All in all, Laminate is a godsend and I consider it to be one of the best choices when it comes to flooring...

PS: 6mm-8mm-12mm, the actual vaneer is the same whatever choice you make, the composite backing is what thickens.

thanks for the replies. Mitch & Mark Claire, I am uneasy about using carpet because I don't want to have to exclude pet owners, but don't want to replace the carpet every year or two either...and I'm afraid it will look bad to have two different types of tile abutting one another...I was looking for a happy medium.

Would vinyl tile or sheet vinyl be too tacky to put in the living room?

Not if it is section 8.

If it is nicer, use the carpet or hardwood and I always exclude pet owners. It makes for a nicer building.

Some might say to go with CVT or vinyl plank in a rental.

I just ripped out 32 month old carpet that was totally trashed. I put in laminate from Home Depot. I have some concern about its ability to hold up, but it has to be better than carpet. I though about putting carpet back in the bedrooms, but even those had damage and one was totally trashed. I grabbed some samples and took it home and bashed on it with tools and knives and was very surprised at how tough it was. The top surface is much tougher than I expected. I did consider hardwood, but I've seen how that holds up even in my own house. Which is to say not so well unless its treated with care. I'm not convinced anything short of concrete will really hold up long term in a rental.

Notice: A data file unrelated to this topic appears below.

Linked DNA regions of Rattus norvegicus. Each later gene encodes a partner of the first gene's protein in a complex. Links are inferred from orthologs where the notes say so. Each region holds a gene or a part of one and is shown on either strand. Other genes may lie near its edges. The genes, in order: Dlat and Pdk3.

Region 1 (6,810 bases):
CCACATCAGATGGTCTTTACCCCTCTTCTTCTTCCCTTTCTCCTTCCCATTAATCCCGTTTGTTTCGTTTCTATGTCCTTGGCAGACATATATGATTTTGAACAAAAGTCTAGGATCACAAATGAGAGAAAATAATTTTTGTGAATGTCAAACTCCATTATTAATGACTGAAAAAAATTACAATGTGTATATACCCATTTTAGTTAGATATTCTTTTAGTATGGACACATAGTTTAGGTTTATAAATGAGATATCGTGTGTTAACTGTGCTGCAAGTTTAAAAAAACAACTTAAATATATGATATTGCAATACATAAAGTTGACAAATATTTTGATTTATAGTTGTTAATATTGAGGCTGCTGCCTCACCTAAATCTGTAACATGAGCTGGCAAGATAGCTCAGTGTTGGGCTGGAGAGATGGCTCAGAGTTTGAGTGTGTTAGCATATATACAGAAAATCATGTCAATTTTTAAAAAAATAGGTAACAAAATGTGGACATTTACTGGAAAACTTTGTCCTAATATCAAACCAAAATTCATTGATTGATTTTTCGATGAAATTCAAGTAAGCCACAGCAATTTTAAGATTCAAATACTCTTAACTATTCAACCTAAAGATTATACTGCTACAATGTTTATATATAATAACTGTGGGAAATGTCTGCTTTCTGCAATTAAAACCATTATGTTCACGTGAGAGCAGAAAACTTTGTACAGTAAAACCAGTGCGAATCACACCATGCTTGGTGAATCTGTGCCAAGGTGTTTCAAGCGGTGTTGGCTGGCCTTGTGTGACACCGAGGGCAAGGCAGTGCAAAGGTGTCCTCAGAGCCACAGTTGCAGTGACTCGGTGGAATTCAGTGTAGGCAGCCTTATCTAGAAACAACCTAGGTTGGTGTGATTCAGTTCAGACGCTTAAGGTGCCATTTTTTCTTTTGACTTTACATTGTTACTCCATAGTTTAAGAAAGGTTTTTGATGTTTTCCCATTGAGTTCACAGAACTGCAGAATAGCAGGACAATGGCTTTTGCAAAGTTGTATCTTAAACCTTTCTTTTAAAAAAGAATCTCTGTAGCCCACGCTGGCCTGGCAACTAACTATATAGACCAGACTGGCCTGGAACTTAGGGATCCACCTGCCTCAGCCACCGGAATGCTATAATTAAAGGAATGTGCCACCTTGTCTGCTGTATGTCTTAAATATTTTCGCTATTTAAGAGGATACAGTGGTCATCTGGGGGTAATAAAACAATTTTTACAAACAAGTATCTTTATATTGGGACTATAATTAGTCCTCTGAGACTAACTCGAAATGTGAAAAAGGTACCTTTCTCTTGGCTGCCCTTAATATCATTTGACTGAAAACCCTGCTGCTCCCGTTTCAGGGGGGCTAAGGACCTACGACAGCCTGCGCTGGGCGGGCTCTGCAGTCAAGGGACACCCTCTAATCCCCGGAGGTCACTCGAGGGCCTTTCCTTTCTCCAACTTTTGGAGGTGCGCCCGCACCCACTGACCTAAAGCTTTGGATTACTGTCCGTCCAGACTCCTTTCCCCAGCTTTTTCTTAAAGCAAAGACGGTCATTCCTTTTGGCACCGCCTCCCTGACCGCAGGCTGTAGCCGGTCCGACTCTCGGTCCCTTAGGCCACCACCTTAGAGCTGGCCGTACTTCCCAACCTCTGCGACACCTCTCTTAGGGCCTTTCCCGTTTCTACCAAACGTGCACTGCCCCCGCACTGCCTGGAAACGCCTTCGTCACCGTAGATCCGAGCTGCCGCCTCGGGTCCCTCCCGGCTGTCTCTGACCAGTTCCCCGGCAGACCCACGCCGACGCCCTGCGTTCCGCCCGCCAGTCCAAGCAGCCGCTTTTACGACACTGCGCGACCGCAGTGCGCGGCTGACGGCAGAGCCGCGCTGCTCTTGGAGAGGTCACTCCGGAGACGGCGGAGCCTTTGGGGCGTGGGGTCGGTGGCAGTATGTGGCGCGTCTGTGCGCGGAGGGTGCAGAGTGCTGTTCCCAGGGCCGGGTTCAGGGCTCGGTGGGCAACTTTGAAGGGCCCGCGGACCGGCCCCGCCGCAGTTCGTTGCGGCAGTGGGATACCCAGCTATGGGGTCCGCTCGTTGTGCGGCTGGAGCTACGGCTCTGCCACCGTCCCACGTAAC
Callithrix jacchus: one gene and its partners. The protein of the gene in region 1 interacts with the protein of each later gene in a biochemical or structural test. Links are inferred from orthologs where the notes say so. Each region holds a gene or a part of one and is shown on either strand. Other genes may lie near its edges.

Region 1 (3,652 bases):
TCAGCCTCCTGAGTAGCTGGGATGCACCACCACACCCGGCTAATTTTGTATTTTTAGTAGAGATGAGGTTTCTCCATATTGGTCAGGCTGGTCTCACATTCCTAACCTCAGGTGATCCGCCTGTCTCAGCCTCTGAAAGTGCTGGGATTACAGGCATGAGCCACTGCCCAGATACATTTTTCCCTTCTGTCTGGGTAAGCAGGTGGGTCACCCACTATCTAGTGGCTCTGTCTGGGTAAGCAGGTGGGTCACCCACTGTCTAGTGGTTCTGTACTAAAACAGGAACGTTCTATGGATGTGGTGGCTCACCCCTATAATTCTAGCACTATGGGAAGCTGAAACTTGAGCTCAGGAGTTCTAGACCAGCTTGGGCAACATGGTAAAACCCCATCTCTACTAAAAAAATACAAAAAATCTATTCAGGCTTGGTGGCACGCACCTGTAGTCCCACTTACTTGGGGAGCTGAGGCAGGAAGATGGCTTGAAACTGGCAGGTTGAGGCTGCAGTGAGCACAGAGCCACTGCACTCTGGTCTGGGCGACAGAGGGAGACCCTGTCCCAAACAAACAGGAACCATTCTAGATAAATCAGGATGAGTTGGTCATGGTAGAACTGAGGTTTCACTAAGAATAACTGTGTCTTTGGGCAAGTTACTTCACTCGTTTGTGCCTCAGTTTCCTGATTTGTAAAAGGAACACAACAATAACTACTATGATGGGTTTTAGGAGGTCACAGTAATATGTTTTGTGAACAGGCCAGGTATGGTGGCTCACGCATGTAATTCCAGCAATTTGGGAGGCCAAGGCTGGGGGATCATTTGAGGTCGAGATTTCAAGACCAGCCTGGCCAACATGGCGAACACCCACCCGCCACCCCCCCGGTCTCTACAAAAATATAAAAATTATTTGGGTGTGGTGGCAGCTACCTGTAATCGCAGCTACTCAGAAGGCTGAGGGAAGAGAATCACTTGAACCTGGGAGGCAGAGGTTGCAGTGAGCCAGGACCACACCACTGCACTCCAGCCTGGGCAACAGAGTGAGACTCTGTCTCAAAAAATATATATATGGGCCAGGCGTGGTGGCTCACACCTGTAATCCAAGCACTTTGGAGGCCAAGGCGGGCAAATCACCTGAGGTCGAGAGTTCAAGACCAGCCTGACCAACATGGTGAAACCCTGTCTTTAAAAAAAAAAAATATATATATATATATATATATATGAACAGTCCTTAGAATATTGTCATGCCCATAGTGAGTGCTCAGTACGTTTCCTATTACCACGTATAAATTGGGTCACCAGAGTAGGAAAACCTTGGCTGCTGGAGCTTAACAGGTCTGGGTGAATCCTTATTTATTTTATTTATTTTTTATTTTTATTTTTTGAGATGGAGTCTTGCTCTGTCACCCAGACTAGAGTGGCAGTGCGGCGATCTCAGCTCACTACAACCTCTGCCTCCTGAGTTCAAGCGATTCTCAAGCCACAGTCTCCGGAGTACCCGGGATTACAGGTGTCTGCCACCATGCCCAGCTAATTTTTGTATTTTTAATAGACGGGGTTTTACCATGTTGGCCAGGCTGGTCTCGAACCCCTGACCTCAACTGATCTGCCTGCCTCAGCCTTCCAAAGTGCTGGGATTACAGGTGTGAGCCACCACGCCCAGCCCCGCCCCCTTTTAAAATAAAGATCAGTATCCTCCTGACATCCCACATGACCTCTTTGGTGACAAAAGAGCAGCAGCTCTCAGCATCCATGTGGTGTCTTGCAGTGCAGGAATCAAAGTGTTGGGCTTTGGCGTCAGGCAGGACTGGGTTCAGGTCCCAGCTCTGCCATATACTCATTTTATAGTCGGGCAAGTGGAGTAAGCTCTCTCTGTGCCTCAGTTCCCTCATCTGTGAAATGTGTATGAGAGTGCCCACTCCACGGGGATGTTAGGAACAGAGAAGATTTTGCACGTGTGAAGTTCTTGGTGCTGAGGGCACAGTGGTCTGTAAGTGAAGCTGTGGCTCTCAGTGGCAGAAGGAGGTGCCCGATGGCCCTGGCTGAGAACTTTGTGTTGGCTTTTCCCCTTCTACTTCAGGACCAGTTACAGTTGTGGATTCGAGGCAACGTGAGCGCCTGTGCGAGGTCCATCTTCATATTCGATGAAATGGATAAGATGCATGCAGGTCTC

I replaced the carpet in 2 of my rentals with laminate in July 2009. Bought some closeouts at Lumbar Liquidators for $0.66/sq ft & paid $1.00/sq ft for installation.

It has held up so far, and my tenants love it. However, like I've always preached, hard screening leads to better results all around. Sometimes it's not what you put in your rentals, it's WHO you put in your rentals.

Originally posted by Steve Babiak:
Some might say to go with CVT or vinyl plank in a rental.

Plank was the other thing I was considering. I've heard that it's really easy to install.

Originally posted by SolidReturns:
I replaced the carpet in 2 of my rentals with laminate in July 2009. Bought some closeouts at Lumbar Liquidators for $0.66/sq ft & paid $1.00/sq ft for installation.

It has held up so far, and my tenants love it. However, like I've always preached, hard screening leads to better results all around. Sometimes it's not what you put in your rentals, it's WHO you put in your rentals.

solidreturns, do you remember what millimeter thickness you bought?